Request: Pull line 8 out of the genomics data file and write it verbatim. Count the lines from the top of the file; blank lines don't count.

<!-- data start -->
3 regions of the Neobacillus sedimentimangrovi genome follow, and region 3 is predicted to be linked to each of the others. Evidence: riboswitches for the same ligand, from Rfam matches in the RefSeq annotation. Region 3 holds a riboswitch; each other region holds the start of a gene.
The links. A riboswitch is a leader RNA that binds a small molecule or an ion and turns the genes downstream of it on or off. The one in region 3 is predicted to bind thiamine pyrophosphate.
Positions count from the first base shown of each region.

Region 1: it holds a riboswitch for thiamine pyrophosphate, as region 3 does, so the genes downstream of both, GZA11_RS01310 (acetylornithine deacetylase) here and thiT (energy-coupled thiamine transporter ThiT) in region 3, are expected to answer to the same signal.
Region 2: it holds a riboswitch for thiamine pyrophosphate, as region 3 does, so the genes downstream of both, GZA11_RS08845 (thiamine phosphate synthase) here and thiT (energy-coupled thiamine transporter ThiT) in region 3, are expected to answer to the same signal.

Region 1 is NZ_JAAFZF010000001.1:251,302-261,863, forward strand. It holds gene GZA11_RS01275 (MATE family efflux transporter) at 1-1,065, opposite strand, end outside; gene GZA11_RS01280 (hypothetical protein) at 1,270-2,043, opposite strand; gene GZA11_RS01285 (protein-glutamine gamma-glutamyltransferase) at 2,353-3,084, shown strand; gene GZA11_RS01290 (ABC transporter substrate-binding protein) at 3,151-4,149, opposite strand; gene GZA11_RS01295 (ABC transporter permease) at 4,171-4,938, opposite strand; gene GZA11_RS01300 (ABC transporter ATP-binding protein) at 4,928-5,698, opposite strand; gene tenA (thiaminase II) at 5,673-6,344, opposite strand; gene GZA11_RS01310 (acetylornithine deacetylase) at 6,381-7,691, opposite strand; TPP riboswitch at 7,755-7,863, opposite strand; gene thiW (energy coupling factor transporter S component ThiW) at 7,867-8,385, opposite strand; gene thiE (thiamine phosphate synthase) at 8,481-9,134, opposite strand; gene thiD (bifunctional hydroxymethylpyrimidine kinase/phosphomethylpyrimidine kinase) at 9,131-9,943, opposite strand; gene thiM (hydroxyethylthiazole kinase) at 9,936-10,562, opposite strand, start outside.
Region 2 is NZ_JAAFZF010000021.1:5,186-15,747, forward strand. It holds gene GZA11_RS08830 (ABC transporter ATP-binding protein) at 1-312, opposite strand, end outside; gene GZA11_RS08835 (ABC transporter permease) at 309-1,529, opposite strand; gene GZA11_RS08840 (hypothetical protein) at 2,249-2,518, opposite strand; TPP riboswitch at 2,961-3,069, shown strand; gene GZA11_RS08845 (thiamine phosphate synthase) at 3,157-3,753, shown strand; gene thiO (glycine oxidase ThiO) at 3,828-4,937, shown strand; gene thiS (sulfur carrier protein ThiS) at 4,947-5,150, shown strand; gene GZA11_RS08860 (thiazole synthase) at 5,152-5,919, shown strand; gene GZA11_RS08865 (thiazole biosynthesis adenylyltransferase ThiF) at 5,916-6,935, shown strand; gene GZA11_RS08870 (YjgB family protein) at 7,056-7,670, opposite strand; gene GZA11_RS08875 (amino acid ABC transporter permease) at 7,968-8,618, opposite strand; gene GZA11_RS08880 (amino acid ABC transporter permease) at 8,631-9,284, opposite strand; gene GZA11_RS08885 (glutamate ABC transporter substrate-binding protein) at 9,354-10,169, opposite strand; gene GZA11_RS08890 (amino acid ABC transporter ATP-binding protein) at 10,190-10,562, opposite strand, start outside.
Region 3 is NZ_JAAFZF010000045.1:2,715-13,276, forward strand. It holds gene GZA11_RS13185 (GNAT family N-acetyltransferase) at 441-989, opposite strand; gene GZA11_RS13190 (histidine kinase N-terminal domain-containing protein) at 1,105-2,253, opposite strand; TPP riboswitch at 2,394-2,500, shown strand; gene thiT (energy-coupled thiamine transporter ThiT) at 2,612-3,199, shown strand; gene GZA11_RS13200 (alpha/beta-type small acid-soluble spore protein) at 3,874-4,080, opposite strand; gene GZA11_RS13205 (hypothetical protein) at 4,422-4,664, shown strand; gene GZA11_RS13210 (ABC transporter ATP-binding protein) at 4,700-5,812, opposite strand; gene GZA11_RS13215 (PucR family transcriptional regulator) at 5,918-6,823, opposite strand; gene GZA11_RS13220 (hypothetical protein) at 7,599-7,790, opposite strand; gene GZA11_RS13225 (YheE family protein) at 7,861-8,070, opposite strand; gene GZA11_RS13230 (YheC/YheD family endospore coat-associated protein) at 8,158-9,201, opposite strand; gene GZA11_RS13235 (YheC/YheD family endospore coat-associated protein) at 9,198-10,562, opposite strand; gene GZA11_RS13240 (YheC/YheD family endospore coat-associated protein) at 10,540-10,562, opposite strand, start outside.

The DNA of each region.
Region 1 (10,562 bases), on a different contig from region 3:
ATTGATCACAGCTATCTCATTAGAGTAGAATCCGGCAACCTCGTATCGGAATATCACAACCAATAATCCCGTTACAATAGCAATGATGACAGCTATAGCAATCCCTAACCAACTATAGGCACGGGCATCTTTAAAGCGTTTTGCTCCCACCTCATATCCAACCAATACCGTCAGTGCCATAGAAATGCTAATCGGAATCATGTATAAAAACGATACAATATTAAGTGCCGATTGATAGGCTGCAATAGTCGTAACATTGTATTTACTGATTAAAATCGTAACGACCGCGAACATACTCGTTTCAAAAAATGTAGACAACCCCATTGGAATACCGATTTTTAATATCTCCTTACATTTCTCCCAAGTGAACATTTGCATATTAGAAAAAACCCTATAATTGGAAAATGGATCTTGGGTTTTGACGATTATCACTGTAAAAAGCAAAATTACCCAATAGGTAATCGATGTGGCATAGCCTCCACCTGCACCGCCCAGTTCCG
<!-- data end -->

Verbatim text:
Region 3 is NZ_JAAFZF010000045.1:2,715-13,276, forward strand. It holds gene GZA11_RS13185 (GNAT family N-acetyltransferase) at 441-989, opposite strand; gene GZA11_RS13190 (histidine kinase N-terminal domain-containing protein) at 1,105-2,253, opposite strand; TPP riboswitch at 2,394-2,500, shown strand; gene thiT (energy-coupled thiamine transporter ThiT) at 2,612-3,199, shown strand; gene GZA11_RS13200 (alpha/beta-type small acid-soluble spore protein) at 3,874-4,080, opposite strand; gene GZA11_RS13205 (hypothetical protein) at 4,422-4,664, shown strand; gene GZA11_RS13210 (ABC transporter ATP-binding protein) at 4,700-5,812, opposite strand; gene GZA11_RS13215 (PucR family transcriptional regulator) at 5,918-6,823, opposite strand; gene GZA11_RS13220 (hypothetical protein) at 7,599-7,790, opposite strand; gene GZA11_RS13225 (YheE family protein) at 7,861-8,070, opposite strand; gene GZA11_RS13230 (YheC/YheD family endospore coat-associated protein) at 8,158-9,201, opposite strand; gene GZA11_RS13235 (YheC/YheD family endospore coat-associated protein) at 9,198-10,562, opposite strand; gene GZA11_RS13240 (YheC/YheD family endospore coat-associated protein) at 10,540-10,562, opposite strand, start outside.